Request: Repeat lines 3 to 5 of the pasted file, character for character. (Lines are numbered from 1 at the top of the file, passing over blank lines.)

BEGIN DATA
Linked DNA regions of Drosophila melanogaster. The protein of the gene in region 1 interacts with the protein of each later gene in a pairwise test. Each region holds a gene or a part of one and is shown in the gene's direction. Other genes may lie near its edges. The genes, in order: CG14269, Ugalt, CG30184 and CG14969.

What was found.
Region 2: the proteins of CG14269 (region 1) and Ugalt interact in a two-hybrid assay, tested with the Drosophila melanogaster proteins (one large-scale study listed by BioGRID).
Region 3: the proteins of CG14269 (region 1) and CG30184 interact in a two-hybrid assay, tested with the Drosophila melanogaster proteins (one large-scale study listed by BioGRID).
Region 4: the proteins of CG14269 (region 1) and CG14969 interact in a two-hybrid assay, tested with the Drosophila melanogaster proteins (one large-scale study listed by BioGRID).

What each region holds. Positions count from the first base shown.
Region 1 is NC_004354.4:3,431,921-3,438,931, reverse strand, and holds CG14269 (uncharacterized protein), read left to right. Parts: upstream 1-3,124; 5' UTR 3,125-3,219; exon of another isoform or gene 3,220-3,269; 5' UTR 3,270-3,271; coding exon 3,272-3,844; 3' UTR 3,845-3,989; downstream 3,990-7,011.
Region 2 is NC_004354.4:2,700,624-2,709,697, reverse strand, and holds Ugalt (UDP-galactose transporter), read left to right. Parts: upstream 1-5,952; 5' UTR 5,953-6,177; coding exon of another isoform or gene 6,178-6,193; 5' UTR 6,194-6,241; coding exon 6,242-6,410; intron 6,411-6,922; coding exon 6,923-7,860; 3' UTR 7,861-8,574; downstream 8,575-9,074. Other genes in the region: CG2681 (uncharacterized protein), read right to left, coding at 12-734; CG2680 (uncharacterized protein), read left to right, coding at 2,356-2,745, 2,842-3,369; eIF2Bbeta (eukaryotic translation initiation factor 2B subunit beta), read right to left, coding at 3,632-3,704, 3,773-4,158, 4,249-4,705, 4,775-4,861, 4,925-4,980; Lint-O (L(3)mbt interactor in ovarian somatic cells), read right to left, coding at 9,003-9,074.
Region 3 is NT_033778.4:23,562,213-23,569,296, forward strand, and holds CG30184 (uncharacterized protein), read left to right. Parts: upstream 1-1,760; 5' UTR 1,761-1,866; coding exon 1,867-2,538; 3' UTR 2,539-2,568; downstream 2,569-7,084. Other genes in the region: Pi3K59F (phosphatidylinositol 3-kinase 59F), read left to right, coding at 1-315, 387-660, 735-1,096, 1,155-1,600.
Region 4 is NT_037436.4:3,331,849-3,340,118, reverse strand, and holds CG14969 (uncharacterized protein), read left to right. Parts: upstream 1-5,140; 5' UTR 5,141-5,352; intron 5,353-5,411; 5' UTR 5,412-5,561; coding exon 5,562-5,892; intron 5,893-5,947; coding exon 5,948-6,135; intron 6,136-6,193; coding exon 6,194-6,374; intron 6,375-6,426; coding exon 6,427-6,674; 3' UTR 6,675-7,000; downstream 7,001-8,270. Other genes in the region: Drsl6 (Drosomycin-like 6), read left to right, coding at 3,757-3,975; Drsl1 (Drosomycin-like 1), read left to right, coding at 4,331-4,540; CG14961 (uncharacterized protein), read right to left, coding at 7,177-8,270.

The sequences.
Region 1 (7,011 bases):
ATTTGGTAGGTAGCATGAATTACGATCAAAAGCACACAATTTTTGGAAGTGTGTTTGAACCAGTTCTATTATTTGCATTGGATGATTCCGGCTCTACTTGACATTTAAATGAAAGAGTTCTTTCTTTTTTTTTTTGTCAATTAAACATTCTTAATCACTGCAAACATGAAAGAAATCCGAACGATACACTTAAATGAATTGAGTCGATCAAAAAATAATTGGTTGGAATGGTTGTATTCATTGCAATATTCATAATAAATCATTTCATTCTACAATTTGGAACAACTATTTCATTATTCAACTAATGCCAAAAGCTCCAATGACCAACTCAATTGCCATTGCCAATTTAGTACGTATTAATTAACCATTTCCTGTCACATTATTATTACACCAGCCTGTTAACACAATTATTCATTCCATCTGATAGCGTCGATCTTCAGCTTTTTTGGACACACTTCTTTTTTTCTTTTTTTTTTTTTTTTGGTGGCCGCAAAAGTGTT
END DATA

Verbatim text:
Region 2: the proteins of CG14269 (region 1) and Ugalt interact in a two-hybrid assay, tested with the Drosophila melanogaster proteins (one large-scale study listed by BioGRID).
Region 3: the proteins of CG14269 (region 1) and CG30184 interact in a two-hybrid assay, tested with the Drosophila melanogaster proteins (one large-scale study listed by BioGRID).
Region 4: the proteins of CG14269 (region 1) and CG14969 interact in a two-hybrid assay, tested with the Drosophila melanogaster proteins (one large-scale study listed by BioGRID).